Finally, something that’s a win/win. You get to stop feeling guilty for ordering take-out and you’re actually learning to cook and eating better. Yay! Everyone is happy.
Not so fast… As a professional buzzkill I’d like to examine the pre-packaged meal kit services from a financial point of view. Yup, Blue Apron, Home Chef, Hello Fresh and the like. I am not convinced you are getting the financial benefit of cooking.
Let’s take a look. I will assume a two-person plan for comparison purposes (most kids are probably not eating this). Shipping is free in all cases. When I use the term “serving” I mean one meal for one adult.
- Blue Apron – 1 serving – $12
- Home Chef- 1 serving – $8
- Hello Fresh – 1 serving – $7.50
Presumably, people would eat these meals in the evening for dinner. You still have 6 more dinners per week and a load of breakfasts, lunches, snacks, dog food, saran wrap, drinks, and of course, food for the kids (who may not eat beet and squash kabobs), to buy at the grocery store.
Essentially, from a financial standpoint, you are spending $210/month (for Hello Fresh, the cheapest of the services). I recommend families spend $250-300/person/month on groceries (including non-grocery items purchased at the grocery store like trash bags and saran wrap, etc.). You have to ask yourself if you can spend $750 at the grocery store each month (family of four) to have your 3 meals per week by Blue Apron. I bet that would be difficult.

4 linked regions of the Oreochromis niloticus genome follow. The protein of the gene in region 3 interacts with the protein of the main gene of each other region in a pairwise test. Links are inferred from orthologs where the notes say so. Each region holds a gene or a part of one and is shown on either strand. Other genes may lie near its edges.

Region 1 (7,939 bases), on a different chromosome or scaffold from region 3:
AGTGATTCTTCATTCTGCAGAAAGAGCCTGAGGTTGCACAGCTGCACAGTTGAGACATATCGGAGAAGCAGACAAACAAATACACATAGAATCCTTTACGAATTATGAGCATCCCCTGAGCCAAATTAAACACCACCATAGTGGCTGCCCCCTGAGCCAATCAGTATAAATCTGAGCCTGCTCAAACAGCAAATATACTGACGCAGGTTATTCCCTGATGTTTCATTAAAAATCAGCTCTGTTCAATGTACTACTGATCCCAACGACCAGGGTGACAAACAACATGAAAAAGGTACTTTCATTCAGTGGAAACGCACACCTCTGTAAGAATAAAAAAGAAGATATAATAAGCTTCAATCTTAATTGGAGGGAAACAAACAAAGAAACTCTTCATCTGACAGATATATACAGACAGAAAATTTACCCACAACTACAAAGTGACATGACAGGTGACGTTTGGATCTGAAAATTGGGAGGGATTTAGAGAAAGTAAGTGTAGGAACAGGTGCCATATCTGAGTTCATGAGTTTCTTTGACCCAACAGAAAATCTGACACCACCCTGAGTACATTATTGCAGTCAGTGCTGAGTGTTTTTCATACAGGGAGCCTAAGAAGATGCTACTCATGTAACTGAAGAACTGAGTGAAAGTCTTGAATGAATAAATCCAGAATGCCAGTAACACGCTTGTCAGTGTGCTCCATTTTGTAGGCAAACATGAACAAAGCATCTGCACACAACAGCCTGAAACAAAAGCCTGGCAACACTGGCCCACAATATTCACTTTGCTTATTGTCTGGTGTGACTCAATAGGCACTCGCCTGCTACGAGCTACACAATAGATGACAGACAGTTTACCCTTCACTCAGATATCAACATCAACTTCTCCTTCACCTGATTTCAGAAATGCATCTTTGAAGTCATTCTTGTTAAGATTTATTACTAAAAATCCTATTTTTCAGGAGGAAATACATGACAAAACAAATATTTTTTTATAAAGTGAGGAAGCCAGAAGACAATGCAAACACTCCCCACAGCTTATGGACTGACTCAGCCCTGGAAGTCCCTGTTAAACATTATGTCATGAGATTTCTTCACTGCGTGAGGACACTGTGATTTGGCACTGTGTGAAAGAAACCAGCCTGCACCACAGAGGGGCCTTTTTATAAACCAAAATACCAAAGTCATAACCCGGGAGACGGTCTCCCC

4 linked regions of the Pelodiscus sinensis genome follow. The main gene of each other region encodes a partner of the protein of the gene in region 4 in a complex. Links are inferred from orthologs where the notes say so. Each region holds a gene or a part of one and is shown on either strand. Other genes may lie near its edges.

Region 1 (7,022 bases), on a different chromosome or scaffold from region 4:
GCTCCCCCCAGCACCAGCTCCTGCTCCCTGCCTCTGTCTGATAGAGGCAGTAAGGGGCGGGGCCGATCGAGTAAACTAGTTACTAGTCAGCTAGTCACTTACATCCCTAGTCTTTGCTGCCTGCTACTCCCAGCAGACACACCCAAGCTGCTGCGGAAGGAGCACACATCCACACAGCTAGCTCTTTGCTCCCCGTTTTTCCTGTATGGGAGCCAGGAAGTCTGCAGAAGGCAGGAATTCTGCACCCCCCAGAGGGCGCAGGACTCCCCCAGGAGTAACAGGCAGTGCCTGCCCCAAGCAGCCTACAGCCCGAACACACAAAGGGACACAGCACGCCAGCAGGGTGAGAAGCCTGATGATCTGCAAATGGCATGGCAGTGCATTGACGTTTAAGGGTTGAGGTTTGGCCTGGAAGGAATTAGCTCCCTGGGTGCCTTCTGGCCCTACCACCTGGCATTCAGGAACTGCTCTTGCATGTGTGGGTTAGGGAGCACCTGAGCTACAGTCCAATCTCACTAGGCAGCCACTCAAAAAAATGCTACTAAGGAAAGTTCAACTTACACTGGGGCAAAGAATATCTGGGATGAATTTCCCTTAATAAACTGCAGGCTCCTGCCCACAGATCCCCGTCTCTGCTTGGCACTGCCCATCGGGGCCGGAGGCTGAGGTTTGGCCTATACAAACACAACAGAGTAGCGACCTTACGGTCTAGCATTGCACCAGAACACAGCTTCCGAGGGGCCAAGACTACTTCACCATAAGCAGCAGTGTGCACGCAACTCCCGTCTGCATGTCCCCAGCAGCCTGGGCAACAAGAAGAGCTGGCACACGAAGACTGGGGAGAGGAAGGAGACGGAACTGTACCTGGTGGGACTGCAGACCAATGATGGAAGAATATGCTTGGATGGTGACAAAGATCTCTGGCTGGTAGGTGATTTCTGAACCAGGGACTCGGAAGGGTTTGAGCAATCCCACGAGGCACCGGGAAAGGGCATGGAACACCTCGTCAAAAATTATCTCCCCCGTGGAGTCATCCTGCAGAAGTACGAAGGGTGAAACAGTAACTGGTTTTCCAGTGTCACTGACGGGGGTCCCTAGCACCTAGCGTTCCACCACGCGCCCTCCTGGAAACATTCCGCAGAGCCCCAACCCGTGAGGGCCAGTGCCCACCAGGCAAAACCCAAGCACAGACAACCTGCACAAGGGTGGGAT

A meal prepared from ingredients you buy at the grocery store can range from $3-6/serving. Yes, you may not have a particular type of saffron or the exact tarragon the recipe calls for, but that’s not how people eat anyway. Ditch the complicated recipes if you are just trying to cook more. Get simple recipes that have ingredients common in most kitchens.
The bottom line is cooking is good, but financially, my guess is your total grocery list is not reducing dollar for dollar with the money you spend on a meal kit service. This is not a money saver the way people say “cooking saves money.” This is a treat.
If you want to use it to teach yourself to cook, get ideas for meal planning or supplement your regular cooking once in a while, then fine, but this is not a financial ‘win’.
At the risk of sounding like a depression era agony aunt: nothing beats buying the stuff and cooking it at home for your wallet, your nutrition or your waistline.